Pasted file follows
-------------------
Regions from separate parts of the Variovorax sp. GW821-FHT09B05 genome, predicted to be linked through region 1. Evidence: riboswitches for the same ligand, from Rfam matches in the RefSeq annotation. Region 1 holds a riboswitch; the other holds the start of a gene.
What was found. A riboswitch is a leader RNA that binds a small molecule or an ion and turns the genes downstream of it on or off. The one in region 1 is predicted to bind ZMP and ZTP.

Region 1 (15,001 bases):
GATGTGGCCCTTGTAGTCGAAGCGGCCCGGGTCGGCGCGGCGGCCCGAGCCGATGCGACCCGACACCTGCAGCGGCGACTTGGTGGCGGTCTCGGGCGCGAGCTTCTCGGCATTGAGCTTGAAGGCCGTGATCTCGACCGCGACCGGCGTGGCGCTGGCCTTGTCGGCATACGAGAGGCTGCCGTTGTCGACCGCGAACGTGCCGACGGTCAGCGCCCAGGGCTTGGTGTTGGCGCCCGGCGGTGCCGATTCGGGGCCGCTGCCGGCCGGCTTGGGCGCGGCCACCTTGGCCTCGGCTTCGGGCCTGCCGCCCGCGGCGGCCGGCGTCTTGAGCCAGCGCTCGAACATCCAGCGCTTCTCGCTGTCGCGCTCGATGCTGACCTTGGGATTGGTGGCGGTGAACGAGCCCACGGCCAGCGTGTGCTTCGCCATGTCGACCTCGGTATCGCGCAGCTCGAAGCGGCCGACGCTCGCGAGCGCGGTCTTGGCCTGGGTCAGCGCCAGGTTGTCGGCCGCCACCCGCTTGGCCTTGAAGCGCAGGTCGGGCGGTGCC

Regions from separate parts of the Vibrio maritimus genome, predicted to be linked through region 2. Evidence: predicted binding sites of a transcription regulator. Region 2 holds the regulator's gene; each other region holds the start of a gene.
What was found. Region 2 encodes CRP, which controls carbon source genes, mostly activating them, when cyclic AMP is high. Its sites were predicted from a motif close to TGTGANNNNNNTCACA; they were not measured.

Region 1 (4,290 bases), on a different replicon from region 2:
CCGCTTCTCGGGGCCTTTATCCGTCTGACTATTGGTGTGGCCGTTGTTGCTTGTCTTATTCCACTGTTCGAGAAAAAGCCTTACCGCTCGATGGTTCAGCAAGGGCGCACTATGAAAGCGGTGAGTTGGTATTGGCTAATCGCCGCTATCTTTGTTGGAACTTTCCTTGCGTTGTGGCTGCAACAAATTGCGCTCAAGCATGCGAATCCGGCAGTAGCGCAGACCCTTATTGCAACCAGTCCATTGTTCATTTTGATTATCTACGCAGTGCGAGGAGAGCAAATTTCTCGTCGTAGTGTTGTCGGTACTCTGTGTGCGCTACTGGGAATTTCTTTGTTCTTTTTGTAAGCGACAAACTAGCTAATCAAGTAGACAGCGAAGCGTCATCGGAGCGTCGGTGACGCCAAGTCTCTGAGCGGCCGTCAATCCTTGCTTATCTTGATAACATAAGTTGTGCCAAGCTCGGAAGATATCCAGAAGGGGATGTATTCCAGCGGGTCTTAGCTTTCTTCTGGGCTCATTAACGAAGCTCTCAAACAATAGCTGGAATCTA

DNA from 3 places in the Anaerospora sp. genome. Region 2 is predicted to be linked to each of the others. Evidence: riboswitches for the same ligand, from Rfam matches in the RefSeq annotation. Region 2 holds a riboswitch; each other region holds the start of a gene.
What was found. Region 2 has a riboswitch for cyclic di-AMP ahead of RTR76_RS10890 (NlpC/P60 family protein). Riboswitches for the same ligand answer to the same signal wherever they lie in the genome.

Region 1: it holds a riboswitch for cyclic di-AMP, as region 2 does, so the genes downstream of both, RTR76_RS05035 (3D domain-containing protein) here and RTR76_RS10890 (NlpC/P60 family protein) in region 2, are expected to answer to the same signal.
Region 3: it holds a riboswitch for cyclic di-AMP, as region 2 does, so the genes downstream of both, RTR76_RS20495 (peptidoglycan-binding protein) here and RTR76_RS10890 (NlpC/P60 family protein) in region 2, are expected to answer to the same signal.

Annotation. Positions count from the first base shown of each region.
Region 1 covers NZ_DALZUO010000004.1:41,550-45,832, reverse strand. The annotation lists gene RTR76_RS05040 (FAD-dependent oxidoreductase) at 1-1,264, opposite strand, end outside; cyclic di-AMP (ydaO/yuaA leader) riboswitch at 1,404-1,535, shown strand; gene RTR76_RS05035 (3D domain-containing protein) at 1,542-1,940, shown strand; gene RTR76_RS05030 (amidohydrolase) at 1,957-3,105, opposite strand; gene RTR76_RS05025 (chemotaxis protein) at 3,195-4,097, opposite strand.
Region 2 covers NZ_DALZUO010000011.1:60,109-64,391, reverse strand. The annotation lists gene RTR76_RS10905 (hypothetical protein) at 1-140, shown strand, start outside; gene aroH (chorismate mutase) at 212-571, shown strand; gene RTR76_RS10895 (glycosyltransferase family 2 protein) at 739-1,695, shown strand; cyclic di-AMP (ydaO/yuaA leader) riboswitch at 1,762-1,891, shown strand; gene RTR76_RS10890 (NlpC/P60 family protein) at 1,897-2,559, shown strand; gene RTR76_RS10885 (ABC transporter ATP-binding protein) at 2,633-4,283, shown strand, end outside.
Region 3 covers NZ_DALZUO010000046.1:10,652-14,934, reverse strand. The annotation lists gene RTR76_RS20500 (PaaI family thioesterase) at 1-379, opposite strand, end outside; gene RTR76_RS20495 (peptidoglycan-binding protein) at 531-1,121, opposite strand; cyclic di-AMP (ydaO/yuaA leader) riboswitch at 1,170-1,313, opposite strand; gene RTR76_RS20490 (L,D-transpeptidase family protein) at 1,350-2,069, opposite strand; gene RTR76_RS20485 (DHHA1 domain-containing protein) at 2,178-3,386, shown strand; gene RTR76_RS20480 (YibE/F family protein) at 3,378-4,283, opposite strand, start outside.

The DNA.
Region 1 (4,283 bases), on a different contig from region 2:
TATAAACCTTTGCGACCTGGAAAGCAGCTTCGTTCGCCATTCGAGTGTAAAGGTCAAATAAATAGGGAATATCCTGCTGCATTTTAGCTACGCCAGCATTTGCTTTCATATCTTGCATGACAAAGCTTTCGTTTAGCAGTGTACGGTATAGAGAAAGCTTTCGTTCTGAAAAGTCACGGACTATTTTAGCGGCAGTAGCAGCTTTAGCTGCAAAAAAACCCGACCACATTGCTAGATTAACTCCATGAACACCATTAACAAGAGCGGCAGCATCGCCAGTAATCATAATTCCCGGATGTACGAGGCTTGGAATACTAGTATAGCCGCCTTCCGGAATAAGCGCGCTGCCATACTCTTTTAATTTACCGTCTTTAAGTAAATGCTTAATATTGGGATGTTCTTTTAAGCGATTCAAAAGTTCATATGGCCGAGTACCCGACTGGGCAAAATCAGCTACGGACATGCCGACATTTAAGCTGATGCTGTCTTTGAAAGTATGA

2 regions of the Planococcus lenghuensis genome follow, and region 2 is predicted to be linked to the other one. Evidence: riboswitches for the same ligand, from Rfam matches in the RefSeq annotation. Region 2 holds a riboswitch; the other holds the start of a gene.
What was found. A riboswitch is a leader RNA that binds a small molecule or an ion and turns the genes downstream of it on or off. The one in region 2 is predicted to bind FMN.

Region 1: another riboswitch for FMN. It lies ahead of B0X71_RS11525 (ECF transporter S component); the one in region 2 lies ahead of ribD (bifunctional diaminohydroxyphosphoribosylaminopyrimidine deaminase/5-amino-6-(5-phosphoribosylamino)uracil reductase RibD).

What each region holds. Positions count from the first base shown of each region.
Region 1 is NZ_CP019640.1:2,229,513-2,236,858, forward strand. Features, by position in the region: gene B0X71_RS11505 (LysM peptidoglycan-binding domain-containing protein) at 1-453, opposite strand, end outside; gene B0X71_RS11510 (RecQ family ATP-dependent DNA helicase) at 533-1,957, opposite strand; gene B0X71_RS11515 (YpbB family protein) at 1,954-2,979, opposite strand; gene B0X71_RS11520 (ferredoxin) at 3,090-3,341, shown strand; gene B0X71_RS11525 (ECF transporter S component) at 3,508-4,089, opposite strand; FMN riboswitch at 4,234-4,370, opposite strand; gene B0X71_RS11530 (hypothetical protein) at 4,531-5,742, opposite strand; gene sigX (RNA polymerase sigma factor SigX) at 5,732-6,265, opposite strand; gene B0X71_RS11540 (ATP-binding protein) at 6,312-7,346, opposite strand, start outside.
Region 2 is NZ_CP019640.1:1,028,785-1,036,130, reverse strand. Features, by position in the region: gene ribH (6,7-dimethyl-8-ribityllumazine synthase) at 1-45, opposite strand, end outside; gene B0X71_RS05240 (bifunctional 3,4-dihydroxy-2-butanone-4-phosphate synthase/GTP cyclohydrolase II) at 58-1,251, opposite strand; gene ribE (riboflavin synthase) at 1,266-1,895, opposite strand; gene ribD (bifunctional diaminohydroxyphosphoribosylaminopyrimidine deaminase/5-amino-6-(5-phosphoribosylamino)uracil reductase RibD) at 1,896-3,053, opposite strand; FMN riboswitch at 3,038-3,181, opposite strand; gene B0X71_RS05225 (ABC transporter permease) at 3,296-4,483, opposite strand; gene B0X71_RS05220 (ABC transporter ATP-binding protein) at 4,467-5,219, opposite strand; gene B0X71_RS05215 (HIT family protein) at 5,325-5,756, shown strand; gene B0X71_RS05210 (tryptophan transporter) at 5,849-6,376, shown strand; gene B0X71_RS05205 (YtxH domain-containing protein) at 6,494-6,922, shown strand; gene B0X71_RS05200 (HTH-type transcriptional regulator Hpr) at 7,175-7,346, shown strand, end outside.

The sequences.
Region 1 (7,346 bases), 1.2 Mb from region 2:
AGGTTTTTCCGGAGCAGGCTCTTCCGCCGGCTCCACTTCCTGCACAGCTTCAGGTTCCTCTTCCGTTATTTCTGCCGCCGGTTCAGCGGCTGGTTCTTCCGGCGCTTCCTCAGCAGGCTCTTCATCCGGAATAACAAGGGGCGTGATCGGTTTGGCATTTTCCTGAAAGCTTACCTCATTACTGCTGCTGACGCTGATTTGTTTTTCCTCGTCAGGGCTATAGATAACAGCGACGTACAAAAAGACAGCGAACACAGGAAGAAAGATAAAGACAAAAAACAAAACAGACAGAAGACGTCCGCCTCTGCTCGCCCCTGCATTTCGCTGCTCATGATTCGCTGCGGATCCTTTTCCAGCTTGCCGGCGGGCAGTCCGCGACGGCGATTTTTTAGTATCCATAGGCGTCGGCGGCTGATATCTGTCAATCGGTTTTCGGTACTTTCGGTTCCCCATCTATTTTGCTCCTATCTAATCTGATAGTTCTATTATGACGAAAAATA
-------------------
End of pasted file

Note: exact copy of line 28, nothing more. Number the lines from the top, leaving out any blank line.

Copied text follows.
AGGTTTTTCCGGAGCAGGCTCTTCCGCCGGCTCCACTTCCTGCACAGCTTCAGGTTCCTCTTCCGTTATTTCTGCCGCCGGTTCAGCGGCTGGTTCTTCCGGCGCTTCCTCAGCAGGCTCTTCATCCGGAATAACAAGGGGCGTGATCGGTTTGGCATTTTCCTGAAAGCTTACCTCATTACTGCTGCTGACGCTGATTTGTTTTTCCTCGTCAGGGCTATAGATAACAGCGACGTACAAAAAGACAGCGAACACAGGAAGAAAGATAAAGACAAAAAACAAAACAGACAGAAGACGTCCGCCTCTGCTCGCCCCTGCATTTCGCTGCTCATGATTCGCTGCGGATCCTTTTCCAGCTTGCCGGCGGGCAGTCCGCGACGGCGATTTTTTAGTATCCATAGGCGTCGGCGGCTGATATCTGTCAATCGGTTTTCGGTACTTTCGGTTCCCCATCTATTTTGCTCCTATCTAATCTGATAGTTCTATTATGACGAAAAATA